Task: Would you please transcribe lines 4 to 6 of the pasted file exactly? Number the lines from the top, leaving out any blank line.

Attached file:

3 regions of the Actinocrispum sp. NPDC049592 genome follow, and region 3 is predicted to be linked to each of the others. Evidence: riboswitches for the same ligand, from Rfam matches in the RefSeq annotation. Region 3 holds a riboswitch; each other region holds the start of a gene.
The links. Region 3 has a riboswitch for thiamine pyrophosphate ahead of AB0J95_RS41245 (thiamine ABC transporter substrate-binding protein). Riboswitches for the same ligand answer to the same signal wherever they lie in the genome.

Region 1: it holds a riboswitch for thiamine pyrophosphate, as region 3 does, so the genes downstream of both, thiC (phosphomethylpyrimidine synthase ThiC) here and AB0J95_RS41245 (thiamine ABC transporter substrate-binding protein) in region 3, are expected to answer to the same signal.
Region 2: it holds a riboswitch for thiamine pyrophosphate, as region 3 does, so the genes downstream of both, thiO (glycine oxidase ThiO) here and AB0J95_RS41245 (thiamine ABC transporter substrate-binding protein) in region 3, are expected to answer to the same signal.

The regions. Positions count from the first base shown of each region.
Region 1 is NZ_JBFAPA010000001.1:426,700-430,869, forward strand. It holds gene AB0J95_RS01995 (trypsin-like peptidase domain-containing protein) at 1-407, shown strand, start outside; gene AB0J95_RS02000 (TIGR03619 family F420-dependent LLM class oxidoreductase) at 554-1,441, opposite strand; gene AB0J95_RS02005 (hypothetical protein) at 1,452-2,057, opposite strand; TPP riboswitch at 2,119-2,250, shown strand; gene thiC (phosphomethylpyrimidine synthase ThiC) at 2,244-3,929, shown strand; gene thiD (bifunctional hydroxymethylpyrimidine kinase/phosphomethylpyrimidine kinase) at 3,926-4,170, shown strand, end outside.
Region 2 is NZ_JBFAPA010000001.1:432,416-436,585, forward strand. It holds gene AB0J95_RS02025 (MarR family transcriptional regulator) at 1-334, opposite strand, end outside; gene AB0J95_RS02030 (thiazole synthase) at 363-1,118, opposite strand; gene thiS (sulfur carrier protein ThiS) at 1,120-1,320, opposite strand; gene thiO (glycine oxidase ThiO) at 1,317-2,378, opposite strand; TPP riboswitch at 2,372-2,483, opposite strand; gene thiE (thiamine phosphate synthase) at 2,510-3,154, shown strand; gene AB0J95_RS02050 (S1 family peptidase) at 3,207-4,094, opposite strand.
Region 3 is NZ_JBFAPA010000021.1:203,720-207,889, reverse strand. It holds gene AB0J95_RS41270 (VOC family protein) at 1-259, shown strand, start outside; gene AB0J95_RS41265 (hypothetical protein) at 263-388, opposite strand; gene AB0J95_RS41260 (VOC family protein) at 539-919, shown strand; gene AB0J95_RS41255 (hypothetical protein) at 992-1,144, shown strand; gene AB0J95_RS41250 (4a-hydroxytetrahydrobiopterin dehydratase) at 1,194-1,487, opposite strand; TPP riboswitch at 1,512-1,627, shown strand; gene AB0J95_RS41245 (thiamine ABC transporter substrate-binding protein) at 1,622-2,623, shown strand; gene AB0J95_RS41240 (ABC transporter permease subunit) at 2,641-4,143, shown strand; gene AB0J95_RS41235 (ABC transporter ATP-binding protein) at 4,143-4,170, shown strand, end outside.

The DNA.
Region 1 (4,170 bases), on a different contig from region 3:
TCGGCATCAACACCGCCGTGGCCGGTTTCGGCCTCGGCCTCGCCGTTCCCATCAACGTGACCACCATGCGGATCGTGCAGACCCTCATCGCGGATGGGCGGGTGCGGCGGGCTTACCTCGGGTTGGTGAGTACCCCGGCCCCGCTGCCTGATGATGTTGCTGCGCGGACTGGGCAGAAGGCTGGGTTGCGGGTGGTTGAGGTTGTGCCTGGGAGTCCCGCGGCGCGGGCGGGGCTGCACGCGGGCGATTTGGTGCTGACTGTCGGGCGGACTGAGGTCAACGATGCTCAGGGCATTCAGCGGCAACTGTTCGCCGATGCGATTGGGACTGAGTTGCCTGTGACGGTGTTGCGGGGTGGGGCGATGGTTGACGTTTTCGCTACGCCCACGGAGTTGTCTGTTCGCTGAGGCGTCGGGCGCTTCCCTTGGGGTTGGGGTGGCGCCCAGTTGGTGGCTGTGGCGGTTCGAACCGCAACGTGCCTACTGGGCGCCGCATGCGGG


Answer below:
Region 2: it holds a riboswitch for thiamine pyrophosphate, as region 3 does, so the genes downstream of both, thiO (glycine oxidase ThiO) here and AB0J95_RS41245 (thiamine ABC transporter substrate-binding protein) in region 3, are expected to answer to the same signal.

The regions. Positions count from the first base shown of each region.
Region 1 is NZ_JBFAPA010000001.1:426,700-430,869, forward strand. It holds gene AB0J95_RS01995 (trypsin-like peptidase domain-containing protein) at 1-407, shown strand, start outside; gene AB0J95_RS02000 (TIGR03619 family F420-dependent LLM class oxidoreductase) at 554-1,441, opposite strand; gene AB0J95_RS02005 (hypothetical protein) at 1,452-2,057, opposite strand; TPP riboswitch at 2,119-2,250, shown strand; gene thiC (phosphomethylpyrimidine synthase ThiC) at 2,244-3,929, shown strand; gene thiD (bifunctional hydroxymethylpyrimidine kinase/phosphomethylpyrimidine kinase) at 3,926-4,170, shown strand, end outside.